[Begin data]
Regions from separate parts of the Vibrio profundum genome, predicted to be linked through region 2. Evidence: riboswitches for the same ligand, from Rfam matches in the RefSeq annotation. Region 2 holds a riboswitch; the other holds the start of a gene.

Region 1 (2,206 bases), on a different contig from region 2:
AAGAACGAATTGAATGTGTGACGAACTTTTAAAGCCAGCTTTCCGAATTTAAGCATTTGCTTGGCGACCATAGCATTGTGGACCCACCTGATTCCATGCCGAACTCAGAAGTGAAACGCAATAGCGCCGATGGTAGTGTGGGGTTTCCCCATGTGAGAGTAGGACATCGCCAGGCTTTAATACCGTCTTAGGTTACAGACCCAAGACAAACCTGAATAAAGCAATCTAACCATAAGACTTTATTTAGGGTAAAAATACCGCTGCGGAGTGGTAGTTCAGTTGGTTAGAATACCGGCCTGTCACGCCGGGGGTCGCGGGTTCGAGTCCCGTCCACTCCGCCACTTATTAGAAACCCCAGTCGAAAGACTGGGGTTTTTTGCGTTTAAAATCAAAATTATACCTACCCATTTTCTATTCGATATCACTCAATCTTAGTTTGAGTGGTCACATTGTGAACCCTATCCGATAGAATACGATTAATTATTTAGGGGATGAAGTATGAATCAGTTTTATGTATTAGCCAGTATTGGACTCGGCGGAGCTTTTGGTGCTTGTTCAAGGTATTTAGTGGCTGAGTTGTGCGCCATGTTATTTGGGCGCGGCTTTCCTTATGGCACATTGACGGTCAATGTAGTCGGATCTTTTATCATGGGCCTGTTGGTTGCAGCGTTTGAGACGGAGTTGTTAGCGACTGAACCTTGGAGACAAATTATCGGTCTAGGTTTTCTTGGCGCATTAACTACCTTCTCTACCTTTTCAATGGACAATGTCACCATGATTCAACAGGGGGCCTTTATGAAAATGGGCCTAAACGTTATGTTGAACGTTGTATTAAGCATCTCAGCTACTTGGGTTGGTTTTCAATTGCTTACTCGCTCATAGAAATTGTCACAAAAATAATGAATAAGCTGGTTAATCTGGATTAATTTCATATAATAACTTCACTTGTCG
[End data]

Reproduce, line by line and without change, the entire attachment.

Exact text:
Regions from separate parts of the Vibrio profundum genome, predicted to be linked through region 2. Evidence: riboswitches for the same ligand, from Rfam matches in the RefSeq annotation. Region 2 holds a riboswitch; the other holds the start of a gene.

Region 1 (2,206 bases), on a different contig from region 2:
AAGAACGAATTGAATGTGTGACGAACTTTTAAAGCCAGCTTTCCGAATTTAAGCATTTGCTTGGCGACCATAGCATTGTGGACCCACCTGATTCCATGCCGAACTCAGAAGTGAAACGCAATAGCGCCGATGGTAGTGTGGGGTTTCCCCATGTGAGAGTAGGACATCGCCAGGCTTTAATACCGTCTTAGGTTACAGACCCAAGACAAACCTGAATAAAGCAATCTAACCATAAGACTTTATTTAGGGTAAAAATACCGCTGCGGAGTGGTAGTTCAGTTGGTTAGAATACCGGCCTGTCACGCCGGGGGTCGCGGGTTCGAGTCCCGTCCACTCCGCCACTTATTAGAAACCCCAGTCGAAAGACTGGGGTTTTTTGCGTTTAAAATCAAAATTATACCTACCCATTTTCTATTCGATATCACTCAATCTTAGTTTGAGTGGTCACATTGTGAACCCTATCCGATAGAATACGATTAATTATTTAGGGGATGAAGTATGAATCAGTTTTATGTATTAGCCAGTATTGGACTCGGCGGAGCTTTTGGTGCTTGTTCAAGGTATTTAGTGGCTGAGTTGTGCGCCATGTTATTTGGGCGCGGCTTTCCTTATGGCACATTGACGGTCAATGTAGTCGGATCTTTTATCATGGGCCTGTTGGTTGCAGCGTTTGAGACGGAGTTGTTAGCGACTGAACCTTGGAGACAAATTATCGGTCTAGGTTTTCTTGGCGCATTAACTACCTTCTCTACCTTTTCAATGGACAATGTCACCATGATTCAACAGGGGGCCTTTATGAAAATGGGCCTAAACGTTATGTTGAACGTTGTATTAAGCATCTCAGCTACTTGGGTTGGTTTTCAATTGCTTACTCGCTCATAGAAATTGTCACAAAAATAATGAATAAGCTGGTTAATCTGGATTAATTTCATATAATAACTTCACTTGTCG